I also often find that this is the case when there is the sense that in order to be seen as a manager you must be indispensable. I definitely struggled with this one in my first ever management role. I was in the grip of imposter syndrome so I kept doing everything and unintentionally held things back from my staff. With hindsight I know that this was the misguided notion that to be a manager I had to manage it all. Not true. If you are a good manager it is evident in the quality and adeptness of your team. If you never give them the opportunity to excel at their jobs then that’s a reflection on your management style not on their ability.
The next thing is to allow the adequate time to learn. I cannot tell you the amount of departments I have joined over the years where the newbies become glorified filing clerks and then don’t seem to be coming along fast enough.
Why hire someone if you are not going to allow them to learn the product, service and technical requirements of the role. Multi layered learning is brilliant. You can do a mix of shadow learning, company required training courses, one on one skill building, online training (even with things like TedTalks). Get them involved in the process and don’t lay it all at an experienced team members door – this can be soul crushing for the senior member of staff as they too wish to do well at their jobs, continue to learn and excel. Balancing this training is crucial.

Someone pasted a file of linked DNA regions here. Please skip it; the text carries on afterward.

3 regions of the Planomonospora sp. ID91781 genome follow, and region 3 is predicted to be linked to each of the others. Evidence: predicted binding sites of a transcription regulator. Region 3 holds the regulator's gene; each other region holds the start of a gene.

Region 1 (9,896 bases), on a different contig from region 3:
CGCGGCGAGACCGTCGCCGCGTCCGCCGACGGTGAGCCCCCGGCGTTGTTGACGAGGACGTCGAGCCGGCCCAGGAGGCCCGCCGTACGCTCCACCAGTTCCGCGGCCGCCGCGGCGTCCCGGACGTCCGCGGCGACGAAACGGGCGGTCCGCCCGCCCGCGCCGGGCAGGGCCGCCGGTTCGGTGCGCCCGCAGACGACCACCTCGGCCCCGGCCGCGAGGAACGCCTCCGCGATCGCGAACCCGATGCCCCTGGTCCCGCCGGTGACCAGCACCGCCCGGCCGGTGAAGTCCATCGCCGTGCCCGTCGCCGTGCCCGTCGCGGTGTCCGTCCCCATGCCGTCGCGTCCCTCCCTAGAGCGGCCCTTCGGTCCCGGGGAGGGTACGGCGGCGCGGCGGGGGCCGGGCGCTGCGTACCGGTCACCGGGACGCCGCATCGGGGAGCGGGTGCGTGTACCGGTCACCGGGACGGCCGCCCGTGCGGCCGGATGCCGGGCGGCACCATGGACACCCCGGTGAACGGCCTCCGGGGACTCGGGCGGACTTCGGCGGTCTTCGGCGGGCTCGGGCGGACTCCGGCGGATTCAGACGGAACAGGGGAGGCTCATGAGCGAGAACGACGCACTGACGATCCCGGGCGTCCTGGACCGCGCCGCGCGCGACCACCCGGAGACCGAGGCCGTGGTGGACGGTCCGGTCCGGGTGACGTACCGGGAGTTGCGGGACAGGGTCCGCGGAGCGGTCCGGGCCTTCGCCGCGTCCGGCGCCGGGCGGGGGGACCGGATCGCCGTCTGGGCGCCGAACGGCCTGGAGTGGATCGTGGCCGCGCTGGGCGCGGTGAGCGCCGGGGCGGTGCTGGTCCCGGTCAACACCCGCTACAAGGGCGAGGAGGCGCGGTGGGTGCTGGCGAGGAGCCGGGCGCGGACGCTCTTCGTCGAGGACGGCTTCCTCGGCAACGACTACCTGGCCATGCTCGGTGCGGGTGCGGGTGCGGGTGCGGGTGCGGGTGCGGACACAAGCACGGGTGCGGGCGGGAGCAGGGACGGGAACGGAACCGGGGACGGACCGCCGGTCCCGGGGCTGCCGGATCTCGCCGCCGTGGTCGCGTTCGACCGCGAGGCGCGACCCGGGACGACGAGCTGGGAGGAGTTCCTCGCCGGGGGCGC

If you offer a product they should know the ins and outs of it. Get them on the shop floor so to speak for a number of days, let them see how it comes together. Get them to start building the relationships with the people in the other departments so that they have that when the time comes for them to ask a question. Go through case histories and ask them whether they could have improved the customers experience – take their feedback on board, they may have some really valuable input. Let them learn and grow and think.
The other issue I find is the ‘competition’ edge to some managers. The, I need to be the best in the room mentality. This is the toughest one because if this is you I’m not sure you will recognise it in yourself. It’s not always a trait that we are comfortable with acknowledging in essence if this is you, you will most likely place lots of blame on other colleagues past and present for any of the ongoing frustrations. I’ve had to catch myself in this, when going for promotions etc. it’s easy to do. But you really need this time for self reflection if this could possibly be you. You want to fill your team not drain them.
My challenge to you is to look inward first before blaming your team/lack of resources/customers/the industry your in/the economy etc. etc. Sure sometimes we get unlucky and simply have a poor line up of staff better suited to other roles and all the other stuff that is beyond our control does indeed have an impact however, you cannot point that finger without first checking in on yourself. Ask yourself:
- Have I allowed my team to take responsibility for their roles and actions or do they refer to me for too much?
- Do I allocate enough time for development and learning?
- Do I openly appreciate a job well done?
- What are each of my team members strongest skillsets – have I allocated my resources well?
- Is the environment I create for my team a positive one promoting decision making and business development or is it a bubble that I like everything done my way in?
- Do I encourage teamwork?
If any of the answers to these questions are no then you need to first and foremost deal with that.
Your customers will only get the service you allow your team to give.
Thanks for reading,